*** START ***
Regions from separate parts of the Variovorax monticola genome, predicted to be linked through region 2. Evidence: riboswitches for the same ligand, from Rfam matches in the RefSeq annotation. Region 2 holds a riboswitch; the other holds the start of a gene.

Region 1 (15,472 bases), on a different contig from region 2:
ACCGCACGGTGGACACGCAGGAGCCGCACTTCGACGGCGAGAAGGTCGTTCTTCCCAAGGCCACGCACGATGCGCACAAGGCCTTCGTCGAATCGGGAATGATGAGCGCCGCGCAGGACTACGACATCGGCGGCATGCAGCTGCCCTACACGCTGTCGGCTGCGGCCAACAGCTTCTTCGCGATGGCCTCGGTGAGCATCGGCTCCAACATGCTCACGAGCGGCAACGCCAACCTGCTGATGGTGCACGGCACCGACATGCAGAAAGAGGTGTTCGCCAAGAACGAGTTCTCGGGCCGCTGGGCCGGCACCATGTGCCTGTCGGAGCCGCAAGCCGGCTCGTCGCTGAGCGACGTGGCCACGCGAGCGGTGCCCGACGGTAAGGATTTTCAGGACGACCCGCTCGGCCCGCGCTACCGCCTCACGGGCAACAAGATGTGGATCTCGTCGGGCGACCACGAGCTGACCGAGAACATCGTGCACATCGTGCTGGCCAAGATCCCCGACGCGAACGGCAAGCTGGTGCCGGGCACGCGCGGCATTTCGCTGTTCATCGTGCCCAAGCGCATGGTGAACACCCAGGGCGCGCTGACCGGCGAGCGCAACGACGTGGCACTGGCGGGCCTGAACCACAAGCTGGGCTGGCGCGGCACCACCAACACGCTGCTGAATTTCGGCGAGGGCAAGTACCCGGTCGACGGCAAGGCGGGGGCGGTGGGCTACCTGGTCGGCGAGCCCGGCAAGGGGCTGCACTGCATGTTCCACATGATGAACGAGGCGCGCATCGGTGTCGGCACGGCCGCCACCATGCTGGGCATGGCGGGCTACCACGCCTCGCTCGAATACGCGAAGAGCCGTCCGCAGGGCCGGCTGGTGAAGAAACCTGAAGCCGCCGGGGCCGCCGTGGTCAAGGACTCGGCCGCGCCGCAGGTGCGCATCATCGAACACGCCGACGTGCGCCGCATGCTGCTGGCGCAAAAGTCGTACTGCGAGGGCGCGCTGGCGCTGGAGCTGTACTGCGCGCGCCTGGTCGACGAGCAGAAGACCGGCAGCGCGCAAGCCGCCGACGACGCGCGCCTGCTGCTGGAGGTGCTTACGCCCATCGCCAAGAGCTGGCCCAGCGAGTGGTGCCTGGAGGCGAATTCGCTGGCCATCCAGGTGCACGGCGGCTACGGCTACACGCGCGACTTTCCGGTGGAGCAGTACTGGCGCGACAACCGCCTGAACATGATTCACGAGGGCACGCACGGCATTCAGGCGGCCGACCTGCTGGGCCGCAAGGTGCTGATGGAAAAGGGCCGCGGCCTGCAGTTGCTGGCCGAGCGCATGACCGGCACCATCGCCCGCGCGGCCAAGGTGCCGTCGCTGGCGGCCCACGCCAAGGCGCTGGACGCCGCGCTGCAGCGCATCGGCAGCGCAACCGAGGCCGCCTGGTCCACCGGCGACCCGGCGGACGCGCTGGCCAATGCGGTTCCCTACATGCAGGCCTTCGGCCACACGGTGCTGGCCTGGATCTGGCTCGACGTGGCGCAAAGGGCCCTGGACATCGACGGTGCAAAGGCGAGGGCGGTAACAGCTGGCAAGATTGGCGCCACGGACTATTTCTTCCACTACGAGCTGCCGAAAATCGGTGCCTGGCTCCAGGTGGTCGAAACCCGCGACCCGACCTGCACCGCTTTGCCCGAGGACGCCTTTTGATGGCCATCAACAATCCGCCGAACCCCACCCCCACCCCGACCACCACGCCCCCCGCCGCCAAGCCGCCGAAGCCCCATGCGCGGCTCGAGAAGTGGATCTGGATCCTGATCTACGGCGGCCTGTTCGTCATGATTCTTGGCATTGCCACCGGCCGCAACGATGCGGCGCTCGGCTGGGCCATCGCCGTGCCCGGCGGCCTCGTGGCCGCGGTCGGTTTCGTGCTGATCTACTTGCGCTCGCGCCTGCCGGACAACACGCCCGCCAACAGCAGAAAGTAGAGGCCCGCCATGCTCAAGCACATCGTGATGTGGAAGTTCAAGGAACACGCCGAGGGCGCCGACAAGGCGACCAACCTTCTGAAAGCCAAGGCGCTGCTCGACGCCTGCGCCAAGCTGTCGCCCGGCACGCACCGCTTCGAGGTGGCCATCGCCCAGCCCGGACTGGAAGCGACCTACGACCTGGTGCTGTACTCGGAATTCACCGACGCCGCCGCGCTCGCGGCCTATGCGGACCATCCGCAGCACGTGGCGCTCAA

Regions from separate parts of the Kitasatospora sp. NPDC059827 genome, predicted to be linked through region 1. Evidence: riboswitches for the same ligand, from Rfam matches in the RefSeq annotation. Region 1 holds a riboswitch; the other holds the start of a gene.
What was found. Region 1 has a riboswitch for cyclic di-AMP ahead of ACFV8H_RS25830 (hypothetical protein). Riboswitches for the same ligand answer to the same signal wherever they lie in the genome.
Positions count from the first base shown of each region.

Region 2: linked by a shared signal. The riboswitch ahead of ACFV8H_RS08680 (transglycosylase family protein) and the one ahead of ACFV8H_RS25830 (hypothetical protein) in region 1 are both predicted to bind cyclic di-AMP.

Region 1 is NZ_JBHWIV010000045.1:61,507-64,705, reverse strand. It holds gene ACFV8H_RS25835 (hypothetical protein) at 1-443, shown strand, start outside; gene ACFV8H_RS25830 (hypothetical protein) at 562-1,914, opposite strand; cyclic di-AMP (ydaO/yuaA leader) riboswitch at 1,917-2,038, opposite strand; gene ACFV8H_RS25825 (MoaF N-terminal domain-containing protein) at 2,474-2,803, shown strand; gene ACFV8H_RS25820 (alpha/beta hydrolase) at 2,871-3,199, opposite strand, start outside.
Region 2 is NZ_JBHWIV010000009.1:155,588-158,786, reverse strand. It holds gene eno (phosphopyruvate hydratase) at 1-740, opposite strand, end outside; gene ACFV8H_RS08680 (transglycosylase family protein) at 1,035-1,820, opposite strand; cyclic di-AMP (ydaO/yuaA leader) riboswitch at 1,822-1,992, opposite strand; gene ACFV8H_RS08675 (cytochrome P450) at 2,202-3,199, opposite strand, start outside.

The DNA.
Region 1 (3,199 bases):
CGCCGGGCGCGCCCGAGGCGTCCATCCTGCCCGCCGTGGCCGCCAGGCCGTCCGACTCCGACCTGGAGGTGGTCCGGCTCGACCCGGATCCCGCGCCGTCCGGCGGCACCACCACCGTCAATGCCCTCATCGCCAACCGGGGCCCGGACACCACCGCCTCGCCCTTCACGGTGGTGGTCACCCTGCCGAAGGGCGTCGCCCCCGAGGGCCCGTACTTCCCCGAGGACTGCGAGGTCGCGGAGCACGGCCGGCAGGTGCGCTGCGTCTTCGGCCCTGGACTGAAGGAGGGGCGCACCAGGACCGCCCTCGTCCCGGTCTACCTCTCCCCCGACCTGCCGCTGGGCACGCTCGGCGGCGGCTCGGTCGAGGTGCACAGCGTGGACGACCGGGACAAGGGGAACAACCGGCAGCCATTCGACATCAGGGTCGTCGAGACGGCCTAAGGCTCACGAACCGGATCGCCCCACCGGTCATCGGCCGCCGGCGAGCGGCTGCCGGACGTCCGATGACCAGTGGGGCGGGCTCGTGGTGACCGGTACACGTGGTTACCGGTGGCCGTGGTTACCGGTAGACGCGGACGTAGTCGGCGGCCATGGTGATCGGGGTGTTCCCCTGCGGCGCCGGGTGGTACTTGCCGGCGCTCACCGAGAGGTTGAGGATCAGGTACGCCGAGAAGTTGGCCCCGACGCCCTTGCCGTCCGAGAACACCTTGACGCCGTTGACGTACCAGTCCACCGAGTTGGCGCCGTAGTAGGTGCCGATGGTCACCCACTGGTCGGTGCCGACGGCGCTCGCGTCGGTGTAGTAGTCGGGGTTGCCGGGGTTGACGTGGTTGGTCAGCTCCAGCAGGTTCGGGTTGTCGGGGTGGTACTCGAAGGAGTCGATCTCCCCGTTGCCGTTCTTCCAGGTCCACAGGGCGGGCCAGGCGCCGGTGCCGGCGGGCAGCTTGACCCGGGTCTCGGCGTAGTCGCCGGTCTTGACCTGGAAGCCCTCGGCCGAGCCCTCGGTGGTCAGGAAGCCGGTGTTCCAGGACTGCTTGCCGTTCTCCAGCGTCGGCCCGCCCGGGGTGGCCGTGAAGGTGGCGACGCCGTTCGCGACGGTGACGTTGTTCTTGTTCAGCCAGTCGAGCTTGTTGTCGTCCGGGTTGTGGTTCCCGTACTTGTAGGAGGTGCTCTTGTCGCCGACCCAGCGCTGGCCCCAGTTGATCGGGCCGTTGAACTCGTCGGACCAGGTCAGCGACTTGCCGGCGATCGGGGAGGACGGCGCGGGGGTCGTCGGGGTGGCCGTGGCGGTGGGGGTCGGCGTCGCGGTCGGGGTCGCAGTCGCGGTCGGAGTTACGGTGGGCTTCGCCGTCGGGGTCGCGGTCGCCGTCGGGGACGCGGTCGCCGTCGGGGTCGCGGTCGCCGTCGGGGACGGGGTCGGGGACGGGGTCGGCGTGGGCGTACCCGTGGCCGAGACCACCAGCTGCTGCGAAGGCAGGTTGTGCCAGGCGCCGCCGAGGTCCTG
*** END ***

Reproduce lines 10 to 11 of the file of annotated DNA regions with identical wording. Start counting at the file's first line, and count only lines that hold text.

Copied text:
The DNA.
Region 1 (3,199 bases):